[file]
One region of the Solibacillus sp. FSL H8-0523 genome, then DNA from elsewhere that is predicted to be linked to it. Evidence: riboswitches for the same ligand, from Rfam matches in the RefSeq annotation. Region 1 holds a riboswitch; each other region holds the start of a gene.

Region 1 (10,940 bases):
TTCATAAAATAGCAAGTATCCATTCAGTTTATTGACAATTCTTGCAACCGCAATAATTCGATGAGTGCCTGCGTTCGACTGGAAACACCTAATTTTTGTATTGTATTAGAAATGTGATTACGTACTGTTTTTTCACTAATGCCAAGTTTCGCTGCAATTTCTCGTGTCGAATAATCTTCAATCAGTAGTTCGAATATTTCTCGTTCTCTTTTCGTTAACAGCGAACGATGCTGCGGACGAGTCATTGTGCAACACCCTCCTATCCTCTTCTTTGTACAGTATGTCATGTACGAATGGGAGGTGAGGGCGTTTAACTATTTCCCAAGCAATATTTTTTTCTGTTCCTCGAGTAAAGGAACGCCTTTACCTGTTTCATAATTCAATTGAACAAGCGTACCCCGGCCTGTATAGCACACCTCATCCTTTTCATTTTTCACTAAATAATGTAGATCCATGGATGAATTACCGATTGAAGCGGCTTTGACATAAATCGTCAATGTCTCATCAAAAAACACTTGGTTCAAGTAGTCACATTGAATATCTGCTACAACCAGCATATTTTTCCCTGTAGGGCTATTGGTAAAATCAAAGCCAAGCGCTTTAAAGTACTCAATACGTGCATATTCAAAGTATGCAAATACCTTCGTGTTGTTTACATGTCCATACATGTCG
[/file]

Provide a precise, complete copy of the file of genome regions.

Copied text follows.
One region of the Solibacillus sp. FSL H8-0523 genome, then DNA from elsewhere that is predicted to be linked to it. Evidence: riboswitches for the same ligand, from Rfam matches in the RefSeq annotation. Region 1 holds a riboswitch; each other region holds the start of a gene.

Region 1 (10,940 bases):
TTCATAAAATAGCAAGTATCCATTCAGTTTATTGACAATTCTTGCAACCGCAATAATTCGATGAGTGCCTGCGTTCGACTGGAAACACCTAATTTTTGTATTGTATTAGAAATGTGATTACGTACTGTTTTTTCACTAATGCCAAGTTTCGCTGCAATTTCTCGTGTCGAATAATCTTCAATCAGTAGTTCGAATATTTCTCGTTCTCTTTTCGTTAACAGCGAACGATGCTGCGGACGAGTCATTGTGCAACACCCTCCTATCCTCTTCTTTGTACAGTATGTCATGTACGAATGGGAGGTGAGGGCGTTTAACTATTTCCCAAGCAATATTTTTTTCTGTTCCTCGAGTAAAGGAACGCCTTTACCTGTTTCATAATTCAATTGAACAAGCGTACCCCGGCCTGTATAGCACACCTCATCCTTTTCATTTTTCACTAAATAATGTAGATCCATGGATGAATTACCGATTGAAGCGGCTTTGACATAAATCGTCAATGTCTCATCAAAAAACACTTGGTTCAAGTAGTCACATTGAATATCTGCTACAACCAGCATATTTTTCCCTGTAGGGCTATTGGTAAAATCAAAGCCAAGCGCTTTAAAGTACTCAATACGTGCATATTCAAAGTATGCAAATACCTTCGTGTTGTTTACATGTCCATACATGTCG